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Meet Seun Edagbami-Olota, Helping Hand Project research intern

Over the past two years, Canada has experienced a dramatic increase in the number of refugee claimants, and social services are strained to the limit. There is a critical need for organizations that can provide emotional and psychological assistance to victims who are fleeing violence and torture in their former countries.

HOPE worldwide Canada is currently laying the foundation for a project that will help refugee children in Toronto and the GTA who are suffering from post-traumatic stress disorder (PTSD) after arriving in Canada seeking asylum. This project will be based on the Helping Hand project in Ukraine, partly funded by HOPE worldwide Canada and implemented by HOPE worldwide Ukraine. The aim is not only to provide children affected by war with socio-psychological therapy but also train therapists who can offer professional recovery programs to them.

A comprehensive research project was launched in June to guide the Helping Hand project in Toronto. We are pleased to introduce Seun Edagbami-Olota, our summer research intern. She will be providing regular blog posts during the summer on her work that we will share with you. Read the first one below.

My name is Seun Edagbami-Olota. I am 18, Nigerian, and going into my third year in computer science and applied math. As someone who came to Canada as a refugee two years ago, this project hits home because I know personally how it is to move to a completely different area and start up a new life.

This summer I was looking for my very first job and I got a call from the campus minister at my church saying that there's a research internship that would be a great opportunity for me. I read about it, and the Helping Hand project, how it helped with providing trauma therapy to children who experienced war in Ukraine. I thought that it would be great to not only get a job but to be a part of something that was positively impacting people's lives.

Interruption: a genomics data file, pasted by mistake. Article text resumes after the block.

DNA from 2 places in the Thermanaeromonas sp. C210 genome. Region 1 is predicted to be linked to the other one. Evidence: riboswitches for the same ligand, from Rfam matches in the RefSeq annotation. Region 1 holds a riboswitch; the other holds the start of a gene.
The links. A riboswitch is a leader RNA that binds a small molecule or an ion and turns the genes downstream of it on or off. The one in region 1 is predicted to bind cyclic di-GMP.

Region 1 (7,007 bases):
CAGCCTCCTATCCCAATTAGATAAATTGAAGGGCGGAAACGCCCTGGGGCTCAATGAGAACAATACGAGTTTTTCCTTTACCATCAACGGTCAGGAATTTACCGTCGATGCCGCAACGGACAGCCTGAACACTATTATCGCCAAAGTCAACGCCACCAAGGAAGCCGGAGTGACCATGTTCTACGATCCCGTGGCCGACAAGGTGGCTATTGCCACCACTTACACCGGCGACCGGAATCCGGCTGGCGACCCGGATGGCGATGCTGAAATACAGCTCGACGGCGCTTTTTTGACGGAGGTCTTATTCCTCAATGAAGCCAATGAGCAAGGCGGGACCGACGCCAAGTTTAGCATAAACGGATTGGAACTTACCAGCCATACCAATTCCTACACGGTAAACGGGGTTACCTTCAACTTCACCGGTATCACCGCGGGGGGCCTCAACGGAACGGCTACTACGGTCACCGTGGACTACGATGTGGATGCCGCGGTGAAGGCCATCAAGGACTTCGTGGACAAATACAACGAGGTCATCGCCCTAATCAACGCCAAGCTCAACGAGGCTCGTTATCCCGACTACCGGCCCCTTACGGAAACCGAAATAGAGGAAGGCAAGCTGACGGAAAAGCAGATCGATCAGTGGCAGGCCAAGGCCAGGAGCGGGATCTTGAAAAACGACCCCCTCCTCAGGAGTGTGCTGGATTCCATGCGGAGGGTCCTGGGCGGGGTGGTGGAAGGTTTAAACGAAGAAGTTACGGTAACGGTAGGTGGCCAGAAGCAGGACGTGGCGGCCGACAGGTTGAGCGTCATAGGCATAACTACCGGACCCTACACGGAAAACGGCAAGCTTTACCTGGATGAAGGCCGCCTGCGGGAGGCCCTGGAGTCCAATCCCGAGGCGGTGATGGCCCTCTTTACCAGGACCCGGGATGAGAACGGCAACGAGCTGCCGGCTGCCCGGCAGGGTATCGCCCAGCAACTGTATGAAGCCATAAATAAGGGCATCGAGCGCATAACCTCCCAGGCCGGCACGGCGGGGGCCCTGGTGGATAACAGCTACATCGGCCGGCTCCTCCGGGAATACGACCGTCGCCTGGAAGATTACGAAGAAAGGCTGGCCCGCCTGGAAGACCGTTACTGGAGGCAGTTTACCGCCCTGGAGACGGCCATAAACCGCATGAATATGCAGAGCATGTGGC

The Helping Hand project in Ukraine seeks to help children suffering from the trauma of war in eastern Ukraine.

For my first week, I did a lot of research to learn more about the Helping Hand project and about the war that was going on in eastern Ukraine. I cannot imagine what it is like to experience war or be forced out of your home.

In the second week, I compiled a list of community agencies and trauma therapists that work with refugees in the GTA. The aim was to find out what percentage of children actually have war trauma in those community organizations and identify trauma therapists that may be interested in going to Ukraine for specialized training on war trauma therapy. This is basically a needs assessment, finding out through surveys or visiting the organizations. My first visit was to the Ukrainian Canadian social services, just to know what they do there and see if they had a list of community organizations as well.

I do a lot of research at home on my computer, searching for relevant information on the internet and find out more by going to places in person when I need to. I have had a lot of help from the project coordinators, Taras and Sandra Kulish, on what to do and how to do my research.

I look forward to continuing my research until the end of the summer.

If you have any questions or comments or useful information for this research project you may contact me at


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